The Best Years in Life
Articles by natural health author Barbara Minton
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Are You Eating Enough of This Inexpensive Miracle Food?
by Barbara Minton
(The Best Years in Life) Imagine a delicious, versatile, high protein food that could almost magically prevent heart disease, cancer, diabetes, and excessive weight gain. You'd be willing to pay a lot for this food, wouldn't you? Actually, there is probably already some hiding in your kitchen cabinets. If not, it's on the shelf at the nearest grocery store. This food is the mighty bean, an overlooked vegetable that is a research superstar.
A bean is technically a legume, a class of foods that includes lentils. One-quarter cup of dried legumes is equivalent in high quality protein to an ounce of meat and packs a 15 gram protein punch. Beans pick up the flavor of other ingredients or seasonings and blend into soups, salads, stews and most other cooked and raw dishes.
Beans are good for what ails us
Studies have documented that eating beans on a regular basis offers protection from many of the dreaded diseases of modern times. Eating beans helps keep the pounds off too. Regular bean eaters weigh about 6.6 pounds less than non-bean eaters, according to Real Age.
Men and women who consumed legumes 4 times a week had a 22 percent lower risk for heart disease compared to people consuming legumes only once per week, according to a recent study published in Archives of Internal Medicine. Men who adhered to a healthy diet that included greater consumption of legumes had a 30 percent lower risk of heart disease than men who followed the typical Western diet.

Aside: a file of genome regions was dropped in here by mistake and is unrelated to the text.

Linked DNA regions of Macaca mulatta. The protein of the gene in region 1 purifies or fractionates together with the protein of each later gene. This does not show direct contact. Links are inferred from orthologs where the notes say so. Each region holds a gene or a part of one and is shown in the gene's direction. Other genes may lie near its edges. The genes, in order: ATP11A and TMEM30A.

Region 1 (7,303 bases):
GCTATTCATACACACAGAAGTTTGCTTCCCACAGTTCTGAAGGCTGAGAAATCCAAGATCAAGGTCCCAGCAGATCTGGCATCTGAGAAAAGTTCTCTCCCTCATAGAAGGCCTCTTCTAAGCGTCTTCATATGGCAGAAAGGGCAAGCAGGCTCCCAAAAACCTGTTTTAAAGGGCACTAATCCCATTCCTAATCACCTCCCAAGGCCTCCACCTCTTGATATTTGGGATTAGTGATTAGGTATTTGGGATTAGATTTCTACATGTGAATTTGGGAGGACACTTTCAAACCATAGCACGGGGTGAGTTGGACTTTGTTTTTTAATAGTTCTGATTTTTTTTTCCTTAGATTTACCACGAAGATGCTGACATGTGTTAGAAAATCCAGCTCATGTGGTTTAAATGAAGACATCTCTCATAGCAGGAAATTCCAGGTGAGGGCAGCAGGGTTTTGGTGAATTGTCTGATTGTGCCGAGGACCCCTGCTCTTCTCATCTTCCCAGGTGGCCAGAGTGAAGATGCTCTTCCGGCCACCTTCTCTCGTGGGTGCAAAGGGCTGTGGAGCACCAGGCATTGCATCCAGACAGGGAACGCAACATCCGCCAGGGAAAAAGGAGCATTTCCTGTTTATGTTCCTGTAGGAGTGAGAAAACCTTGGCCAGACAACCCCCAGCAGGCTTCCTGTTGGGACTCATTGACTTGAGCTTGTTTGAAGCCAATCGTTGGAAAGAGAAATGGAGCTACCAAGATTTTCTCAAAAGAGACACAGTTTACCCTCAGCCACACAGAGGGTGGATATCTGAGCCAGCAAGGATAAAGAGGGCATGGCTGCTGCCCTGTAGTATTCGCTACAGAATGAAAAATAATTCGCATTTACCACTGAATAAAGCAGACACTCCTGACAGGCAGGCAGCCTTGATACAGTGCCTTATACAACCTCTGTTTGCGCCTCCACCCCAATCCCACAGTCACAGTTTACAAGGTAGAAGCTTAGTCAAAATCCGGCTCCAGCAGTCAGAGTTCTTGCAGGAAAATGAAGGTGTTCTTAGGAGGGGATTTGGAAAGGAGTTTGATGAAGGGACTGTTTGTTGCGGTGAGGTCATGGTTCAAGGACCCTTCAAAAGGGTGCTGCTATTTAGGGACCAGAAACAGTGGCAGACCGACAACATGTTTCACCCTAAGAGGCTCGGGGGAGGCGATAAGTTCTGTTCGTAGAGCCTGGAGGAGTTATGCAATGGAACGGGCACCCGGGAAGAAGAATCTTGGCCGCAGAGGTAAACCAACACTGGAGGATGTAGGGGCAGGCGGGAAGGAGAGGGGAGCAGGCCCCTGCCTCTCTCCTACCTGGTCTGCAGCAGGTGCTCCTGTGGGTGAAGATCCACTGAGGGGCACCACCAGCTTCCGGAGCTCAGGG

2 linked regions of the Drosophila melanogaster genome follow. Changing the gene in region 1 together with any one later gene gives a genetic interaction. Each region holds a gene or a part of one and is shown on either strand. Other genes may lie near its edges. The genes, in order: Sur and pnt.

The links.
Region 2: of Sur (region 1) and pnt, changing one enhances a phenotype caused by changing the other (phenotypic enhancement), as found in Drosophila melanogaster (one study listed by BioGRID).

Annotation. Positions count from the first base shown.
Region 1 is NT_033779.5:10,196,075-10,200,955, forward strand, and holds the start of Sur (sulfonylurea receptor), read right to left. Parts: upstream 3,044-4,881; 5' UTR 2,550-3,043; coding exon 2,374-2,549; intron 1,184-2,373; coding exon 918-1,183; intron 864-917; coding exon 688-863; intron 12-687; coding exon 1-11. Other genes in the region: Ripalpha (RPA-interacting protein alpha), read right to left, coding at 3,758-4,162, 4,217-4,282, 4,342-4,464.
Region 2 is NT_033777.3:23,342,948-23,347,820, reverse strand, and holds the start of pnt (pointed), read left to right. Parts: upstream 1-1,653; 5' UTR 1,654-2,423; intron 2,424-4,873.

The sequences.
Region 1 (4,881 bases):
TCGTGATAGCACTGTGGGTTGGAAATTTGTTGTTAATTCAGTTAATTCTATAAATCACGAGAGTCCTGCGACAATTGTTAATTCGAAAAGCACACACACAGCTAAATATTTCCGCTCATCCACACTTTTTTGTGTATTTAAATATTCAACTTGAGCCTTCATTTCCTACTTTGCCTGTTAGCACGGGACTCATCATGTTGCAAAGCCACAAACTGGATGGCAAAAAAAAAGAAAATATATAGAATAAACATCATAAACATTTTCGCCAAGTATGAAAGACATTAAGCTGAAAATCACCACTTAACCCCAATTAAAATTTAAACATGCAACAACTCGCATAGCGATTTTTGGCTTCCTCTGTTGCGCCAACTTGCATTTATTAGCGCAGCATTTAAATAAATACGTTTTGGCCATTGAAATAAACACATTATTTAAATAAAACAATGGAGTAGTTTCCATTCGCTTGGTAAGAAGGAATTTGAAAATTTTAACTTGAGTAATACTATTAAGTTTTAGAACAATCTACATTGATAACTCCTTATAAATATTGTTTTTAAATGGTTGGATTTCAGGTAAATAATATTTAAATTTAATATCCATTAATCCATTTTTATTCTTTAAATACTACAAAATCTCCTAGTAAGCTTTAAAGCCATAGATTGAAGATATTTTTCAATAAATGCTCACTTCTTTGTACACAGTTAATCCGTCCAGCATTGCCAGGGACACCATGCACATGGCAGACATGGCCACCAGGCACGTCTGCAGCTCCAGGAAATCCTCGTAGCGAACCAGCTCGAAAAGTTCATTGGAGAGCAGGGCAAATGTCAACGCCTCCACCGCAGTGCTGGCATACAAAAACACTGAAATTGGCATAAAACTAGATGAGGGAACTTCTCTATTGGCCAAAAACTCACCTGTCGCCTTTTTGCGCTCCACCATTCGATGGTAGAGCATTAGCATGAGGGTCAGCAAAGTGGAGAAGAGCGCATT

Scientists at Colorado State University have found that eating beans and potatoes regularly could help prevent breast cancer. Researchers introduced a carcinogen into the mammary glands of rats that were then fed a daily diet of different varieties of beans or potatoes. The rat control group did not receive any beans or potatoes. The researchers collected data on the occurrence of cancerous mammary tumors, tumor mass and multiplicity of tumors. They found that the more beans or potatoes eaten, the less the frequency for malignant tumors. Although some bean and potato varieties were more effective at prevention, all beans were able to provide significantly more protection than a no-bean diet.
Another study reviewed data from 90,630 women who participated in the Nurses Health Study II. The researchers found that women who consumed beans or lentils at least twice a week were 24 percent less likely to develop breast cancer than women who consumed them less than once a month. This study was also published in the Archives of Internal Medicine
Beans contain powerful compounds. Inositol hexaphosphate (IP6) found in good supply in beans has been shown to have a potent affect against cancer. Inosital pentakisphosphate is another compound recently discovered in legumes. It was found to inhibit the growth of tumors in mice all by itself. Flavonols found in beans have also been shown to reduce the risk of breast cancer.
In a study of 35,000 women who ate four or more servings of legumes each week, the risk of developing colorectal cancer was reduced by one-third. In a related study, people who had previously developed colon cancer were found able to reduce the risk of recurrence up to 45 percent by increasing bean consumption.